Graduates of the program are needed to fill cybersecurity jobs that reportedly pay salaries on average of about $50,000 annually.
The meeting adjourned for social gatherings, a buffet dinner and speakers.
Presenting the keynote address was Mark Foust, superintendent of the Buffalo National River, whose remarks centered on this being the 50th anniversary of the river's "national" designation.
Emily Jones, NPCA Southeast Regional Director and Iliff McMahan, NPCA Southeast Regional Counsel ended the evenings events by presenting the NPCA's Marjory Stonemason Douglas Award to three organizations.
This annual award is named for the American journalist, author, women's suffrage advocate, and conservationist known for her staunch defense of the Everglades against efforts to drain it and reclaim land for development.
The award was created in 1985 to recognize outstanding efforts by an individual that resulted in the protection of a unit or proposed unit of the National Park System.
Recipients of the awards were the Arkansas Canoe Club, the Buffalo River Watershed Alliance and the Ozark Society. All are members forming the Buffalo River Coalition which worked together in opposing a commercial hog production facility within the Buffalo National River Watershed in Newton County.
Gov. Asa Hutchinson stepped in and ended the six-year controversy by having the state buy out the production facility and establishing a conservation easement permanently banning any federally classified medium or large hog farms in the watershed. The Buffalo River Conservation Committee was formed by executive order under the Department of Agriculture to implement projects in the watershed to protect the quality and enhance the value of the Buffalo National River in partnership with local stakeholders. Secretary Ward is the chairman of that committee. To date the committee has released almost $2 million in grants for economic development and conservation projects in the watershed.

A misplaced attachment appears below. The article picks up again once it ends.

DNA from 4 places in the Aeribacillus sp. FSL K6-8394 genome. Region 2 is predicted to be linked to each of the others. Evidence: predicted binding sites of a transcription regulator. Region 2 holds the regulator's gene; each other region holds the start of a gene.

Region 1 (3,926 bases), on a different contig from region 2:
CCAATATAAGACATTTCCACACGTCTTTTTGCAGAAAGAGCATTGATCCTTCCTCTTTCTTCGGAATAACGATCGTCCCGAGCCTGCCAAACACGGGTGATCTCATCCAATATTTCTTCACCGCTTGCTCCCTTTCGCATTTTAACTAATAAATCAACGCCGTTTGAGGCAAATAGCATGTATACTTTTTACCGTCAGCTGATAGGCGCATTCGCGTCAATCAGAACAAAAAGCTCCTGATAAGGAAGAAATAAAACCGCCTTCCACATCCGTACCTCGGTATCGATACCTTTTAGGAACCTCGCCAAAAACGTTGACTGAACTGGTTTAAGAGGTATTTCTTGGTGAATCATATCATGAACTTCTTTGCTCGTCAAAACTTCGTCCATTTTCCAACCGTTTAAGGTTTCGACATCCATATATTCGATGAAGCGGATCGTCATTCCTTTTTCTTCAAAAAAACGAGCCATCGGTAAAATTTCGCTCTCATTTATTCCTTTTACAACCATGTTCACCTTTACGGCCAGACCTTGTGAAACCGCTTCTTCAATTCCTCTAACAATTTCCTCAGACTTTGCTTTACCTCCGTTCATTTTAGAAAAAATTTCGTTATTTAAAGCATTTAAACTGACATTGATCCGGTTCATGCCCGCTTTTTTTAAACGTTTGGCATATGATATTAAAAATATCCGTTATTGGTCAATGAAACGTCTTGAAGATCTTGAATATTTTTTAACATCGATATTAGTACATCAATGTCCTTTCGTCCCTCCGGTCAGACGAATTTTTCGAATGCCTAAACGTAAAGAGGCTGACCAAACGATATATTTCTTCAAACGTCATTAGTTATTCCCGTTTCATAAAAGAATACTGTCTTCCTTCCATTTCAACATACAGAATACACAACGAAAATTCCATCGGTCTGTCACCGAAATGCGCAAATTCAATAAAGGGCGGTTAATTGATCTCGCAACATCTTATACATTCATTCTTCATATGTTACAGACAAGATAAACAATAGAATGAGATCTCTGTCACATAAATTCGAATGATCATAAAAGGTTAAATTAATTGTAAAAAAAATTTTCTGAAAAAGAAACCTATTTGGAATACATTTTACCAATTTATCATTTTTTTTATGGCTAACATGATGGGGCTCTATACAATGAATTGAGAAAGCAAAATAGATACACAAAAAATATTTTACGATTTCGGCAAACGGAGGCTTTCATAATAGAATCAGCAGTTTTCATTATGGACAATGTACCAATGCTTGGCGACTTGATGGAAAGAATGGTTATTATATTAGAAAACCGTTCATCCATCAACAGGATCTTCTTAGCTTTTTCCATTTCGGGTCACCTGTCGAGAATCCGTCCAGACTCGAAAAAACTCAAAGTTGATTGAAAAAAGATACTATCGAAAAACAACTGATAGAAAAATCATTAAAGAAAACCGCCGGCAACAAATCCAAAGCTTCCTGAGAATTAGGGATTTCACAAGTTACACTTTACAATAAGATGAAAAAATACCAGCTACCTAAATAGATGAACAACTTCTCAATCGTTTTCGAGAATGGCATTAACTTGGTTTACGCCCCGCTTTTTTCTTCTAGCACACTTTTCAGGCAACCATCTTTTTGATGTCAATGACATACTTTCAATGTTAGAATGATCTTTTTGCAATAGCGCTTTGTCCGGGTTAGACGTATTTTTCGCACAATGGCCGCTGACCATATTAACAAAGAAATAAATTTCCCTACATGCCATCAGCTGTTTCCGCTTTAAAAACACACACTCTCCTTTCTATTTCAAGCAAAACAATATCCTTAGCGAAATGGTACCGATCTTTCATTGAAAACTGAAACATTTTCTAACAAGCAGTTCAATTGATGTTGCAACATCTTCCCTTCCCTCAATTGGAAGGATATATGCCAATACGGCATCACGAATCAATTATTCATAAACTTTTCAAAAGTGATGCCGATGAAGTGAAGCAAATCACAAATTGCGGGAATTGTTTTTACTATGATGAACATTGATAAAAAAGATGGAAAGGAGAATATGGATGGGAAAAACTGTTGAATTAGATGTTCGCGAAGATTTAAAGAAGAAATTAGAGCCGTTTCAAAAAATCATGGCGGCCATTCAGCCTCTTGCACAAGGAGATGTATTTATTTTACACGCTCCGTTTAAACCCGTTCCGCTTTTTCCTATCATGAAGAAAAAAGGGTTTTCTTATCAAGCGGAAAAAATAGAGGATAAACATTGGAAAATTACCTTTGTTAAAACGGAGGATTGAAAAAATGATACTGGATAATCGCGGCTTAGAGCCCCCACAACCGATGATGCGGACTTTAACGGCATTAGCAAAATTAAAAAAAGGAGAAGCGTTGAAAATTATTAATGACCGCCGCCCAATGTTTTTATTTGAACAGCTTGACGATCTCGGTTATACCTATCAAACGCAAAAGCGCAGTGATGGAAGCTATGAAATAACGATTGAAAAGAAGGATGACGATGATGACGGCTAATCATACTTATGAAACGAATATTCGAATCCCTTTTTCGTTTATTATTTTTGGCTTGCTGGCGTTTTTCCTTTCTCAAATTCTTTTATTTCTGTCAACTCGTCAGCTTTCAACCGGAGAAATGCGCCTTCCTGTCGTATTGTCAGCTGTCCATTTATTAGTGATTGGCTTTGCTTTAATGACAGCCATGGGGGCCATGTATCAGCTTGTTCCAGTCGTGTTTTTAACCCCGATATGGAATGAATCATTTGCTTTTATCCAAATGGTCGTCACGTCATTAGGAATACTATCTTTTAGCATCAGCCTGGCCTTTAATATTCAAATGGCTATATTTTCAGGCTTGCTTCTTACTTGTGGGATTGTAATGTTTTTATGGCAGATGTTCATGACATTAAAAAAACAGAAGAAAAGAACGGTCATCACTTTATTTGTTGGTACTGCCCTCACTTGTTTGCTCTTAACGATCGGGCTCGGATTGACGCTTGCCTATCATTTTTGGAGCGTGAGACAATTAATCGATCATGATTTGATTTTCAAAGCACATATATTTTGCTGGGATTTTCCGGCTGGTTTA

ON April 12, 2022
Is there any part of Arkansas more widely beloved than the Buffalo River? The case for “The Natural State” being a fitting motto for Arkansas begins (and could almost end) with the crystal clear river, meandering through towering bluffs of the Boston Mountains in what feels like near pristine wilderness. I’m sure I’m not alone in thinking that an annual pilgrimage to the river is a minimum requirement for Arkansas citizenship.
For those of us who weren’t around in the 1960s and 1970s, when environmental activist Neil Compton and other conservationists faced down powerful forces who wanted to see the river dammed for hydroelectric power, there aren’t any hints of that terrible counterfactual on the river: For long stretches of the Buffalo, it feels as if what it is always was.
March 1 marked the 50th anniversary of the establishment of the Buffalo River as the United States’ first National River, and throughout the year Buffalo River National Park Service and the Ozark Society, formed 60 years ago by Compton and others to preserve the Buffalo, and other groups will hold events to celebrate the milestone year. June 9-12, the park service will celebrate the artistic inspiration the river provides with a student film festival at the Kenda Drive-In in Marshall, a folk storytelling event at the Buffalo Point Campground Amphitheater and a free music festival at Tyler Bend. Oct. 8-9 the park will host a photo geocaching scavenger hunt, a “yoga in the park” event at Steel Creek and Buffalo Point and a “moon party” at Tyler Bend with telescopes to enjoy stargazing in the park, one of the rare spots formally designated as a Dark Sky Place by the International Dark-Sky Association. In other words, because the Buffalo River is largely free from light pollution, it’s an ideal spot for stargazing.